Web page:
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ion of Saturday, the thirteenth inst. On the Thursday morning previous, December eleven, at seven o'clock precisely, the brigade left the camp from which this repenth, 1862. In accordance with brigade order, this regiment broke camp December eleventh, at six o'clock A. M., and occupied the position assigned it in the brigacentre of the city, in support of Dickinson's battery. On the morning of December eleventh, when the contest commenced, we numbered two hundred and thirty-eight enl their native State. The following is the list of casualties: wounded, December eleventh, private Robert Rice, Co. C, mortally in abdomen; private Sylvester Godfr offer a few facts. They are simply as follows: On the morning of the eleventh of December, we were in line at daybreak, and marched between three and four miles te following is a list of casualties of the Seventh infantry volunteers, on the eleventh and thirteenth of December, at the battle of Fredericksburgh: killed--Lieut
nt of Paducah. The town of Hartsville and some four hundred of the enemy were captured by Colonel Bennett's command. To John Blazer, of company C, Ninth Kentucky regiment, belongs the honor of capturing the battery flag of the enemy. It is a beautiful piece of silk bunting, with the letter B upon it. The Ninth regiment also had the flag of the One Hundred and Fourth Illinois regiment. The Second regiment brought off the colors of the One Hundred and Sixth Ohio, which, before reaching town, were, by order of Major James W. Hewitt, reversed, the Union down — a signal of distress. But the most remarkable fact connected with the expedition was the endurance of the infantry troops. They marched, on a bitter night, over fifty miles, fought a splendid battle, captured twice their numbers, crossed the Cumberland River twice, and yet there was no complaints heard and straggling witnessed. The losses of the cavalry regiments engaged were trifling. --Rebel Banner, December 11
Doc. 68.-bombardment of Fredericksburgh, Va. see page 79 Docs., ante. Fredericksburgh, Va., Thursday Night, Dec. 11. I Localize this letter Fredericksburgh, but it is assuredly living Fredericksburgh no more. A city soulless, rent by wrack of war, and shooting up in flames athwart night's sky, is the pretty little antique spot by the Rappahannock, ere-while the peculiar scene of dignified ease and retirement. The advance of the right grand division of the army of the Potomac rests here to-night, after a series of operations which are certainly among the most extraordinary of the war. To those who retired to rest, uninformed of what night was destined to bring forth, the spectacle this morning must have seemed strange enough to be the improvisation of the magician's art. One hundred and fifty pieces of cannon covered the circular sweep of the heights of Fredericksburgh; one hundred and fifty thousand men in battle array had sprang from the earth, and lay, ready for th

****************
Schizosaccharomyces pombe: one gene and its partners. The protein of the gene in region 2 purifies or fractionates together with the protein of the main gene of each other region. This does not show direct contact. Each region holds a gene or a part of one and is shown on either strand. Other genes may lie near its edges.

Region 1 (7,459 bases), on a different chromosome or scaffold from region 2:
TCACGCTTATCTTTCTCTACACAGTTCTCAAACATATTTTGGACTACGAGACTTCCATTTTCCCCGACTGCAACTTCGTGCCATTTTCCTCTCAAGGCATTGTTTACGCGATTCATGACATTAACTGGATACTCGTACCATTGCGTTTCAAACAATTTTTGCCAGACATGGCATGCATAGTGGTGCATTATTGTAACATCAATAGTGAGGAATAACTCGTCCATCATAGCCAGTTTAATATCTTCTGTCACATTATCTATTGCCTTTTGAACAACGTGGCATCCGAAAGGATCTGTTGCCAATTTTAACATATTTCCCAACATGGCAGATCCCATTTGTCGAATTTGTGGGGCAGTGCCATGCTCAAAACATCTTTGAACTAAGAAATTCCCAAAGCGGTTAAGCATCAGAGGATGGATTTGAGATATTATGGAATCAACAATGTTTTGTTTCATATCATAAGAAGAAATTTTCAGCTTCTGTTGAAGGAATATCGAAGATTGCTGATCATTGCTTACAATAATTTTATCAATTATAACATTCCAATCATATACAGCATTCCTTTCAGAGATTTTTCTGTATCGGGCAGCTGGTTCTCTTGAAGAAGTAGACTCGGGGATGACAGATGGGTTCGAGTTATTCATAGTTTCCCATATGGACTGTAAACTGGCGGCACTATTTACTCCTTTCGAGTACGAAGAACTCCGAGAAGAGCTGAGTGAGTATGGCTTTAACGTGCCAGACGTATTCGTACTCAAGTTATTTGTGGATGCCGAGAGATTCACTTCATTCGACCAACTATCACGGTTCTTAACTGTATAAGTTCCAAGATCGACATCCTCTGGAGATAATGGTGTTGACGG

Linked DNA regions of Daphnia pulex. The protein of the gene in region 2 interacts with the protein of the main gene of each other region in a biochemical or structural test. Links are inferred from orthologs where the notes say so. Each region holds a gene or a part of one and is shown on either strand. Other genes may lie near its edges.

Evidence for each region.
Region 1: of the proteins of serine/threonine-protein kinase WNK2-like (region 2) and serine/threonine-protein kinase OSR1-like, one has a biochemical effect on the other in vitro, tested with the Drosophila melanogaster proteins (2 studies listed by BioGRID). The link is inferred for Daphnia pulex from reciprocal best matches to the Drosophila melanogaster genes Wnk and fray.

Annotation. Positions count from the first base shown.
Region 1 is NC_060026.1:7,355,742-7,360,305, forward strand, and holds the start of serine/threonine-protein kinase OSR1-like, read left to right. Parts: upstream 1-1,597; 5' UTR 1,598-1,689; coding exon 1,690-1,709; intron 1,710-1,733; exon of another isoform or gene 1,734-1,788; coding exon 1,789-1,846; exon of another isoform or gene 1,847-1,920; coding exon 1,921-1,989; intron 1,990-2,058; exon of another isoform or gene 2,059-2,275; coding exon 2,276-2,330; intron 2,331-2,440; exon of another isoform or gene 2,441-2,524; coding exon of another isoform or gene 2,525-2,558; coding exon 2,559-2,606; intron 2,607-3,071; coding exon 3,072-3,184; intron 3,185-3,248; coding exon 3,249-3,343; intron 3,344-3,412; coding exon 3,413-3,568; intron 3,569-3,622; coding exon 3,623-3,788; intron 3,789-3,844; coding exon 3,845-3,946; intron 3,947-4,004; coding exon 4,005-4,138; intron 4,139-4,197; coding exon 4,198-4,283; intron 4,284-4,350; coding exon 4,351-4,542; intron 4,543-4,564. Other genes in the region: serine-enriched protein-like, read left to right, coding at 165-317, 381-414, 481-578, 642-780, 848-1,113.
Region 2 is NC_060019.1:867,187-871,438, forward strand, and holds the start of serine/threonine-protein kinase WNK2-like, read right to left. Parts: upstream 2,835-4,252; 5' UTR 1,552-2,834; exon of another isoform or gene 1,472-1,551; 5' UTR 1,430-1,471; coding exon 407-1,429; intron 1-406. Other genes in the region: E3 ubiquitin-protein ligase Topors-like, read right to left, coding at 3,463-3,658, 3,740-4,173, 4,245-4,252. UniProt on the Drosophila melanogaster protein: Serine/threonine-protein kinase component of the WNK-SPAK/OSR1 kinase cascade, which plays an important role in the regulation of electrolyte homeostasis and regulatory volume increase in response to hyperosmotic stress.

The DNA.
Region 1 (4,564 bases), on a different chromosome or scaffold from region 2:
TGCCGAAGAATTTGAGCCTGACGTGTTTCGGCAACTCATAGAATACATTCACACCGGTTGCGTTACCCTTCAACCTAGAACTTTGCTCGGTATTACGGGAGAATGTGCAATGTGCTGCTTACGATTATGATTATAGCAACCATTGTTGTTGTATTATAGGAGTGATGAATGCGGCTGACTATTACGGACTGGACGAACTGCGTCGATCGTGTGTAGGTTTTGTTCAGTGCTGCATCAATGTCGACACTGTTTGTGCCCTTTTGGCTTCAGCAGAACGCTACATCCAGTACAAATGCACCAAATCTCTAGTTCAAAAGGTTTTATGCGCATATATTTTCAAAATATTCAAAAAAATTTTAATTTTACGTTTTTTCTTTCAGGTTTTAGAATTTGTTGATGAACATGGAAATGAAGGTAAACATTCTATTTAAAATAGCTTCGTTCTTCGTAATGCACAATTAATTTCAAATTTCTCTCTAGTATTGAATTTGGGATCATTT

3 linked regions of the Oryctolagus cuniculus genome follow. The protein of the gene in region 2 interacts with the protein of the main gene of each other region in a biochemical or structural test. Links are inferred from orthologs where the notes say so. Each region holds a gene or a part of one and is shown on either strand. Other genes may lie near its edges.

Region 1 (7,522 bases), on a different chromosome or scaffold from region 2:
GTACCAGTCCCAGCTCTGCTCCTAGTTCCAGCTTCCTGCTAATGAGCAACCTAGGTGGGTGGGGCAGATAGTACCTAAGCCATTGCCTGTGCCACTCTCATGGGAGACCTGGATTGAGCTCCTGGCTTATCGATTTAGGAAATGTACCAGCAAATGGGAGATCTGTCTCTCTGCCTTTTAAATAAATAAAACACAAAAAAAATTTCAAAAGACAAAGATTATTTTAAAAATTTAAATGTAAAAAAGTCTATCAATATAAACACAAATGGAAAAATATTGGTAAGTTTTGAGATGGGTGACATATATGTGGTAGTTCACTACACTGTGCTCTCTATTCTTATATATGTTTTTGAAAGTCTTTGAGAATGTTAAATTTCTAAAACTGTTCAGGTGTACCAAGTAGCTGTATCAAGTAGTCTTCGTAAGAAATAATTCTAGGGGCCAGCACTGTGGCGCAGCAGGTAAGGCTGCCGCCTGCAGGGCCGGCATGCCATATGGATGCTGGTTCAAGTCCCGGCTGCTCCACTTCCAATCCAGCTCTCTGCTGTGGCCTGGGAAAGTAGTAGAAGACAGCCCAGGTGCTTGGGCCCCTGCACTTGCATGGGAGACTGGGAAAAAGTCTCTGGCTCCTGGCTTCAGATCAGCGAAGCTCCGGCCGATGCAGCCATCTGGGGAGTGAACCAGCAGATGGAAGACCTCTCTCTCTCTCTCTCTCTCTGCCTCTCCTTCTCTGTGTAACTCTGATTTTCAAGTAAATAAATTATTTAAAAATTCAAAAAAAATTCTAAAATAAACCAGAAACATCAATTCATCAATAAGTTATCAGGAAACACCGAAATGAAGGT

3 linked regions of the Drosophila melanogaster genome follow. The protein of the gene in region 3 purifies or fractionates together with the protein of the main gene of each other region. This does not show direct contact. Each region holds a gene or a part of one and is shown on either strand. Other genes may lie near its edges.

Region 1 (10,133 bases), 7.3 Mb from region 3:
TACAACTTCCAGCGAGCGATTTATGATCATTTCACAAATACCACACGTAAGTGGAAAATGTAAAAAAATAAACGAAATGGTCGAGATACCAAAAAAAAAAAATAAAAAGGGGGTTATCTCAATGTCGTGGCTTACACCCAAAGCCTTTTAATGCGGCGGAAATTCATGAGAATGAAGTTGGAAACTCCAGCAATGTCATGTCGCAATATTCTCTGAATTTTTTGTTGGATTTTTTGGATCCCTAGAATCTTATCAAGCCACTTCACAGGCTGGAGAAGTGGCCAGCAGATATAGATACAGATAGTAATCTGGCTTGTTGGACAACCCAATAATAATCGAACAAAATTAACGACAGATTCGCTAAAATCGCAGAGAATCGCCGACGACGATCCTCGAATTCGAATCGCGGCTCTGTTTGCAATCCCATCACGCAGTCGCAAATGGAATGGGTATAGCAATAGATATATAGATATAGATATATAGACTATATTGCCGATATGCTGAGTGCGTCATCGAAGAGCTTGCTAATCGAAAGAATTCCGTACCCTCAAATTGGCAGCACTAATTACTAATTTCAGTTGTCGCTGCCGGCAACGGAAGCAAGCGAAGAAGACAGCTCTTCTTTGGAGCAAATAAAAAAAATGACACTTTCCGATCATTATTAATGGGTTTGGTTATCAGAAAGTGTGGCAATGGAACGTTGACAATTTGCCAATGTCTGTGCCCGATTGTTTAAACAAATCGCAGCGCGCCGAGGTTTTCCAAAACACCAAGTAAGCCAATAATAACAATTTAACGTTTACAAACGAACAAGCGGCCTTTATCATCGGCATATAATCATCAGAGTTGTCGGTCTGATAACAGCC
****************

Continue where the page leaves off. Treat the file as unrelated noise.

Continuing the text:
was dreadful work; the roads, under the influence of the rain, were becoming shocking; and by daylight, when the boats should all have been on the banks, ready to slide down into the water, but fifteen had been gotten up — not enough for one bridge, and five were wanted! The night operations had not escaped the attention of the rebels. Early in the morning a signal gun was fired opposite the ford, reminding one of that other signal gun fired by them on the morning of Thursday, the eleventh December, when we began laying the pontoon opposite Fredericksburgh, and which was the token for the concentration of the whole force at that point. It was indispensable that we should secure all the advantages of a surprise ; and though our intention was thus blown to their ears early on Wednesday morning, we were, nevertheless, forty-eight hours ahead of them, and with favorable conditions should have been able to carry our position before they could possibly concentrate. Accordingly a de
r horses, arms, colors, and accoutrements, without loss on his part. 2. On the fourth of December, under the direction of Colonel Beale and Major Waller, with a detachment of sixty dismounted men of the Ninth Virginia cavalry, Gen. William F. Lee's brigade crossed the Rappahannock below Port Royal, in skiffs, attacked the enemy's cavalry pickets, captured forty-nine, including several commissioned officers, with horses, arms, etc., and recrossed the river, without loss. 3. On the eleventh December, Gen. Hampton crossed the Rappahannock with a detachment of his brigade, cut the enemy's communications at Dumfries, entered the town a few hours before Sigel's corps, then advancing on Fredericksburgh, captured twenty wagons with a guard of about ninety men, and returned safely to his camp. On the sixteenth December he again crossed the river with a small force, proceeded to Occoquan, surprised the pickets between that place and Dumfries, captured fifty wagons, bringing many of then